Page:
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Mesh Hood Fascial Closure in Renal Allograft Compartment Syndrome
Transplantation Proceedings (2003)
  • K. A. Beasley, The University of Western Ontario
  • Vivian C. McAlister, The University of Western Ontario
  • P. P. W. Luke, The University of Western Ontario

Renal allograft compartment syndrome (RACS) is an underreported and poorly described surgical complication of renal transplantation. It occurs when a tight fascial closure compresses the graft in its limited retroperitoneal space. Without early recognition and reexploration, graft loss is inevitable. We describe a technique using a polypropylene mesh fascial closure (MHFC) to prevent and treat RACS. MHFC was performed primarily to prevent RACS and secondarily to treat this complication. Between April 2001 and October 2002, 16 patients undergoing 17 renal transplants underwent MHFC. Mean recipient body weight was 17% less than the mean donor weight. Mean follow-up was 9 months. Mean serum creatinine after primary MHFC was 148.4 micromol/L. Three of four patients with RACS regained function following secondary MHFC and had a mean serum creatinine of 155.3 micromol/L. Wound complications were seen in 5 (31%) with no wound or mesh infections and one patient was diagnosed with a lymphocele. We conclude that MHFC can be safely performed after kidney transplantation to prevent or treat RACS.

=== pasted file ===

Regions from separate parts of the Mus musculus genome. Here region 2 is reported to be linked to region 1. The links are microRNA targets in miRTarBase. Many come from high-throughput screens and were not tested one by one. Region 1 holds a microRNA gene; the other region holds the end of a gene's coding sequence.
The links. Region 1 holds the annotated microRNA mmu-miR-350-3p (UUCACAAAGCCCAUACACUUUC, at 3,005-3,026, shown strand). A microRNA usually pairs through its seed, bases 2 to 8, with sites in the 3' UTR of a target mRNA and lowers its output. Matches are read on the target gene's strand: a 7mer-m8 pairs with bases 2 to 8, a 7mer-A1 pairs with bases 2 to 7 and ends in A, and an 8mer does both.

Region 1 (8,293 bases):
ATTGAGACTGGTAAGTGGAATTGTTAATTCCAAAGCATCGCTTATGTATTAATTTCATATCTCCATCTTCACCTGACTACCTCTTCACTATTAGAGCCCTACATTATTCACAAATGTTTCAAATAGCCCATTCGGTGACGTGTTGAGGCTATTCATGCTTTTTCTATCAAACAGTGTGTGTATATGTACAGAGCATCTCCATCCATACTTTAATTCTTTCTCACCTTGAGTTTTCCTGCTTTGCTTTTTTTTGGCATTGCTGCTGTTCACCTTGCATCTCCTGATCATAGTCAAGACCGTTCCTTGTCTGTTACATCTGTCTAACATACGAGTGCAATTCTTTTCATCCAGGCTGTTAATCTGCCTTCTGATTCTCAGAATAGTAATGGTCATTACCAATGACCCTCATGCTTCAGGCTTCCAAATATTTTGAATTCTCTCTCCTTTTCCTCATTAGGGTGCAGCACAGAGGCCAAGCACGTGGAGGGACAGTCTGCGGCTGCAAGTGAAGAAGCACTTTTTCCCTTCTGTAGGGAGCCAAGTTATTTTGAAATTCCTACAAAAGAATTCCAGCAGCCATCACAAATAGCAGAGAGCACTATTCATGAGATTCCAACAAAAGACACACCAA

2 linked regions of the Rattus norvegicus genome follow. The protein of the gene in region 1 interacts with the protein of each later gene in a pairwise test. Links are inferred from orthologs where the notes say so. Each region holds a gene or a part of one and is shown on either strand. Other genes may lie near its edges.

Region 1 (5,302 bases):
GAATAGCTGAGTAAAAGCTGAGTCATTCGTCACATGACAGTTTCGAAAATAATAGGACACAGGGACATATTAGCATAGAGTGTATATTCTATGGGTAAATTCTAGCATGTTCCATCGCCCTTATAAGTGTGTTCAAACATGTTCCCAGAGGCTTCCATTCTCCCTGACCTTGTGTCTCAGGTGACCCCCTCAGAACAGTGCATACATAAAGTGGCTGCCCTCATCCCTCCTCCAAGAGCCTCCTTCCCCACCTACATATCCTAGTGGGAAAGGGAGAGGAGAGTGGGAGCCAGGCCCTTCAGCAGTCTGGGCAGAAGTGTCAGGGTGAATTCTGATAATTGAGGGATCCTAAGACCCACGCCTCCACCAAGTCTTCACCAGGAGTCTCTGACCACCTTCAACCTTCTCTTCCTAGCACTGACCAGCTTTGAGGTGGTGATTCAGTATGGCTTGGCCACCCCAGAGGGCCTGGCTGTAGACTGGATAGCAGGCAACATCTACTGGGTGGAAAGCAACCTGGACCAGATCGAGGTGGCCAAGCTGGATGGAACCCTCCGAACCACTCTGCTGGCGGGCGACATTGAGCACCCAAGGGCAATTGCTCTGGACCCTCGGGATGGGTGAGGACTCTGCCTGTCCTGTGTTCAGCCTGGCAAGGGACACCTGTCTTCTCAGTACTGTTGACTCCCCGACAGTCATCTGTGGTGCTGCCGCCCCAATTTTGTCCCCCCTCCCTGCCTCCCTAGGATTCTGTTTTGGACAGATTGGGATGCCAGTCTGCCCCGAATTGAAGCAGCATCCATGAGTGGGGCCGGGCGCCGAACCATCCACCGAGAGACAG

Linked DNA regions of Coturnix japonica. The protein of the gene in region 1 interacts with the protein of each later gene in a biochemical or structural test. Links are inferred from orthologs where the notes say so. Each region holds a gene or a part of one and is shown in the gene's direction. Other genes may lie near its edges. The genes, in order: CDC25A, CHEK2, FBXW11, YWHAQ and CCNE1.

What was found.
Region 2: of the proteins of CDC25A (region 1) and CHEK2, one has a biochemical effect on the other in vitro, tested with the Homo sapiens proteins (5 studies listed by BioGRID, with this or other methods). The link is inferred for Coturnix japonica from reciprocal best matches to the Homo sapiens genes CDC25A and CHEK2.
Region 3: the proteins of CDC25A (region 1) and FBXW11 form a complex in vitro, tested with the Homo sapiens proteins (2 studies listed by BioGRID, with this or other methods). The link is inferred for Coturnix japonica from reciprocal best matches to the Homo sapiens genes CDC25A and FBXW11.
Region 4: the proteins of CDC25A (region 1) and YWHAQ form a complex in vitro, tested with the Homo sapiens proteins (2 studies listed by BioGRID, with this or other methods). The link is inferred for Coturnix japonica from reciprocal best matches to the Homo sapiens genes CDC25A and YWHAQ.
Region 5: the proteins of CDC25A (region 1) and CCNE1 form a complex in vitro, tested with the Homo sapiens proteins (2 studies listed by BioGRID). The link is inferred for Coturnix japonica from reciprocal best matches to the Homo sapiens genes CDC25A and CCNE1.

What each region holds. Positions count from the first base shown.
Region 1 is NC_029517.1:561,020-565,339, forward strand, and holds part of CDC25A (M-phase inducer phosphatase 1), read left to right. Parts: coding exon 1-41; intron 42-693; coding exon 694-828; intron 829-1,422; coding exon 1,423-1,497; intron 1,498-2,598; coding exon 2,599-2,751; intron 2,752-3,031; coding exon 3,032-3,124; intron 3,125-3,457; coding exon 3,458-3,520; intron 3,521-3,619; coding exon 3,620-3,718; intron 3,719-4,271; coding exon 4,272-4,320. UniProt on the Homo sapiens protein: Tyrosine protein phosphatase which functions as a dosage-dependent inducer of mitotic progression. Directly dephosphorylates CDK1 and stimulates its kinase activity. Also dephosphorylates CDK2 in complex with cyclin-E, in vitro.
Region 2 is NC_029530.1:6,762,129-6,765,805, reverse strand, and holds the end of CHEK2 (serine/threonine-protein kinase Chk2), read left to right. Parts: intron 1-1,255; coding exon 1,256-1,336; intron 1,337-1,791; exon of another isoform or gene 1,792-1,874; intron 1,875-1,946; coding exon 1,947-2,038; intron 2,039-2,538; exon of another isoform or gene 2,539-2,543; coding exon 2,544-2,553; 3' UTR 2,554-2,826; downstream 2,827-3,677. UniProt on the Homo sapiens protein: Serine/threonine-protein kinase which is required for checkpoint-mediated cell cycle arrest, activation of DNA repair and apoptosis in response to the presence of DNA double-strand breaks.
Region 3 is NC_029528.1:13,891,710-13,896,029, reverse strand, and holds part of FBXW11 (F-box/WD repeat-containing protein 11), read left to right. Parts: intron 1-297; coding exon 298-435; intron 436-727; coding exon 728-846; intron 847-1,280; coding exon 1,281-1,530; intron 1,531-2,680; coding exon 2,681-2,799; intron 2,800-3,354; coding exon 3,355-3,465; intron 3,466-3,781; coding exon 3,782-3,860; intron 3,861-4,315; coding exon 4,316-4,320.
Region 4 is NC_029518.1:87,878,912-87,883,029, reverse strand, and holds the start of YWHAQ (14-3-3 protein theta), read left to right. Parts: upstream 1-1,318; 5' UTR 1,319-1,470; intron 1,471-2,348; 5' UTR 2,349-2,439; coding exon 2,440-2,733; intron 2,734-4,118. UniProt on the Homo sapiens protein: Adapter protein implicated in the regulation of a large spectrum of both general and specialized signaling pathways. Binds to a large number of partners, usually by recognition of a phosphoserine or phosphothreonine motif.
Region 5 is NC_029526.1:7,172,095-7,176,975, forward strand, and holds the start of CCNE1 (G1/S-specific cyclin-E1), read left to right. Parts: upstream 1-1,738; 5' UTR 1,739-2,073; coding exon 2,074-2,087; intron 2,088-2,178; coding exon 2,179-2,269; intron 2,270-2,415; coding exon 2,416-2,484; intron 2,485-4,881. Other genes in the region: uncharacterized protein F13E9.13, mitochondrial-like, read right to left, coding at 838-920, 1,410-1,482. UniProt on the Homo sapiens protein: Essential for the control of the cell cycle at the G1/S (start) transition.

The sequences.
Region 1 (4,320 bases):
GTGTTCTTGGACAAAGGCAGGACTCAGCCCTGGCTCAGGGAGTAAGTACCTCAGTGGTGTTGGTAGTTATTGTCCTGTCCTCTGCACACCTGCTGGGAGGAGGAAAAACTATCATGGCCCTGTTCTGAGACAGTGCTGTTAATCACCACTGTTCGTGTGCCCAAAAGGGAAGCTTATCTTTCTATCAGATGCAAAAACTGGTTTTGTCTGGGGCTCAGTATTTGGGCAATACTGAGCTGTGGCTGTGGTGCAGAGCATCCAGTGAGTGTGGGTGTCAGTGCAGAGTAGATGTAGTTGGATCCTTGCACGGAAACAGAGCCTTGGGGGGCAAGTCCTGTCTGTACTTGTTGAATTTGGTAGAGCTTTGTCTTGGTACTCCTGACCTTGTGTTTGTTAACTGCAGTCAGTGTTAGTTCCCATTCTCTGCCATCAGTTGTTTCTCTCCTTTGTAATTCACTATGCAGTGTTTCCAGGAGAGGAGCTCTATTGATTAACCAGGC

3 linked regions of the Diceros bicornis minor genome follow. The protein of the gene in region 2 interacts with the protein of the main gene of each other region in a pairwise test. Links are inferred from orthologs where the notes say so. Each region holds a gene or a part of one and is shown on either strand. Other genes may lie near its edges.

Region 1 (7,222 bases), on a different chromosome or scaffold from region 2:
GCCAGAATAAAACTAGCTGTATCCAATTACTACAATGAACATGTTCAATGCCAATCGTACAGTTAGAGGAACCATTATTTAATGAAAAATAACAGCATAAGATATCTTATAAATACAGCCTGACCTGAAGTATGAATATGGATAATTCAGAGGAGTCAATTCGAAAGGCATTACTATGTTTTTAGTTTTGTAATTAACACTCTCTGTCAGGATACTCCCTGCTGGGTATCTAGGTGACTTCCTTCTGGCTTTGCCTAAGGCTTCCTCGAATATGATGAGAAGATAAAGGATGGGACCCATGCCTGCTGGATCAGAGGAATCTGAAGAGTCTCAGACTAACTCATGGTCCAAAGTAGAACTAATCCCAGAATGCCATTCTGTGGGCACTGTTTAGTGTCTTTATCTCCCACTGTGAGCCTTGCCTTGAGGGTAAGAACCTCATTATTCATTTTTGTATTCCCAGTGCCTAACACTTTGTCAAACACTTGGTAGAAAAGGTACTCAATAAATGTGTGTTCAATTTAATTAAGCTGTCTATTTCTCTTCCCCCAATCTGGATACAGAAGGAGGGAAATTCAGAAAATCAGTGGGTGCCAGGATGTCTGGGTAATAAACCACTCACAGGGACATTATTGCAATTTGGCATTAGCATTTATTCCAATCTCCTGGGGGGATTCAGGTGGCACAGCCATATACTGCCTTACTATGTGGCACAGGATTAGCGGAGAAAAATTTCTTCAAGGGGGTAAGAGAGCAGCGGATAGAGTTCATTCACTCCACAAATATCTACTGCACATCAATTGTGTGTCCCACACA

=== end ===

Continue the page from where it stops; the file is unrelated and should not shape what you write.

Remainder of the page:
• Compartment Syndromes,
  • Fascia,
  • Intraoperative Complications,
  • Kidney Transplantation,
  • Surgical Mesh,
  • Homologous Transplantation
Publication Date
November, 2003
Citation Information
K. A. Beasley, Vivian C. McAlister and P. P. W. Luke. "Mesh Hood Fascial Closure in Renal Allograft Compartment Syndrome" Transplantation Proceedings Vol. 35 Iss. 7 (2003)
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